A lot of times Christian circles still make a big deal of the man being the breadwinner, but I believe the Proverbs 31 woman shows that it’s not always true. Sometimes, by mutual agreement, the woman may be the one earning the income while the man pursues a godly passion or position of leadership. For example, in one godly marriage I know, the wife earned the income while the husband was in a period of (partially involuntary) discernment as to whether he should pursue a position as a professor or a ministry role. He is now partnering with a Christian campus ministry in a rural, generally low-income area; while he seeks funding to reach a materially and spiritually impoverished group, the wife will most likely have to continue to work for several years  just so their family has access to good insurance. Or, in Proverbs 31 terms, she is doing him good and not evil by making sure their family needs are met, thereby allowing him to do the important work of sitting in the city gates.

Bringing it all together

This was just a quick exploration of the godly character of the Proverbs 31 woman, but my big point is this. It’s easy for modern Christians, especially those who take theology seriously, to be like the Pharisees, so focused on knowledge and spiritual disciplines that we too miss the point: we’re supposed to help the oppressed, and feed the hungry, and house the homeless, and clothe the naked, and take care of our own family. The excellent wife is excellent precisely because she excels at these things. And that’s why I think Isaiah 58:8 can be said of her:

“Then shall your light break forth like the dawn,
    and your healing shall spring up speedily;
your righteousness shall go before you;
    the glory of the Lord shall be your rear guard.”

Posted in religion
2 comments on “3 Theories on Why the Proverbs 31 Woman Doesn’t Study Scripture
  1. Gaye Austin says:

    Long blog but oh so worth the read. I think you might enjoy looking at our Bible study tool and clicking on Lemuel and reading the different explanations of his name. Go here: https://lumina.bible.org/bible/Proverbs+31 then click on Lemuel and then word study and in the right frame you can see the different meanings and ideas from different sources.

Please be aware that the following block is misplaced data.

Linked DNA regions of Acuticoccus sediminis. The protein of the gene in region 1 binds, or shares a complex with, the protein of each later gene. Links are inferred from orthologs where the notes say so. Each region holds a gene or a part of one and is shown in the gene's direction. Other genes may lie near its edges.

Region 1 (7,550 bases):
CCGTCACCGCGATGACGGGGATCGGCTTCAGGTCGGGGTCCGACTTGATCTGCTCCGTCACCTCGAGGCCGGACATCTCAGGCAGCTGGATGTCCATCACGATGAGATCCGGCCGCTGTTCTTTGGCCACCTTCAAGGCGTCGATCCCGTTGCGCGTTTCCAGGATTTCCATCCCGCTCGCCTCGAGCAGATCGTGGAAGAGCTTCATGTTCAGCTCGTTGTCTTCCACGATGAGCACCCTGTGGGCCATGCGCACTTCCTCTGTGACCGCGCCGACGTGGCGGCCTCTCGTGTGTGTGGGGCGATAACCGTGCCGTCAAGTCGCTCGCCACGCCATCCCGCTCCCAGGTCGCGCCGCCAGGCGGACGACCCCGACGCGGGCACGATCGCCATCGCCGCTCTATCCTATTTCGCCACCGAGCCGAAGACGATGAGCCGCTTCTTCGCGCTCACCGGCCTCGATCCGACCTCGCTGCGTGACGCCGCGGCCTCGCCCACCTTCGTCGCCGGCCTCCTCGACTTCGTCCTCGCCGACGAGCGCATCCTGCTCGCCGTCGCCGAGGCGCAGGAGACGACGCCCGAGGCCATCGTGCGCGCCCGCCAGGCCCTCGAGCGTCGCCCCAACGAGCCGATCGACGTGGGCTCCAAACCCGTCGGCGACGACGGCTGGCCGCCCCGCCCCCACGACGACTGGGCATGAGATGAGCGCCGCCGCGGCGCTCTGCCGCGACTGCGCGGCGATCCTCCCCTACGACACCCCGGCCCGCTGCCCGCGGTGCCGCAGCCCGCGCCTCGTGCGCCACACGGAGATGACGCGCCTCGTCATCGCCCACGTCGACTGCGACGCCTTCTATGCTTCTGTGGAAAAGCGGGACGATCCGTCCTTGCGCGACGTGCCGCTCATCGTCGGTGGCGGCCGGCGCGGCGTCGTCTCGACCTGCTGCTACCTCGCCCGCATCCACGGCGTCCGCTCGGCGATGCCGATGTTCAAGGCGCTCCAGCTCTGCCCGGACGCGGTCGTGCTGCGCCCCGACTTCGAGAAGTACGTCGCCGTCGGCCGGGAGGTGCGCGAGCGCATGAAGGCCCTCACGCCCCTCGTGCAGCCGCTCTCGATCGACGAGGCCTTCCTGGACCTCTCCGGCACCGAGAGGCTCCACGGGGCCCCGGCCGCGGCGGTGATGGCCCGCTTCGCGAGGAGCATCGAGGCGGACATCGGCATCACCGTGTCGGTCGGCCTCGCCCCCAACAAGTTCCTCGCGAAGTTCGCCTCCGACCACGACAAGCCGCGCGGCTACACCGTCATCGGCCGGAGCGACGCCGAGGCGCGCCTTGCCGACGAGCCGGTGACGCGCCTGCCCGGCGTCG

Again so worth the time. Thanks for this.

  2. Vic N says:

    I was the one who wrote that to Tim C.

    First, #1 was not the assumption I made at all. You don’t need a scroll for prayer. Even her husband would very probably not had access to any writings outside of the Temple. The women would have learned through their husbands. There was the ability to speak with other Godly women, but no mention is made of them getting together for that.

    Second, #2 they would have had access to the Oral Law handed down even if no access to the Torah in the home. Next, the Bible indicates that Moses wrote the first 5 books: Exodus 34:27, Numbers 33:2, Deuteronomy 31:9, Joshua 8:32, Acts 15:21, John 1:45, Mark 12:19, John 5:46-47. So they did have writings to read, at least by the Biblical account.

    Third, #3 is where I have hit up with problems from everyone. I have seen and known cultures who are not Christian, never profess to be, but could equal or beat the morality of many Christians nowadays. When I see this, I wonder about whether or not people have dealt with other cultures and especially non Christian cultures. Not one of them would have a problem with the Proverbs 31 lady but they wouldn’t say they were impressed by her enough to ask her about God/Christ. Nowadays if you did, they’d blow you off.

Leave a Reply

Your email address will not be published. Required fields are marked *

*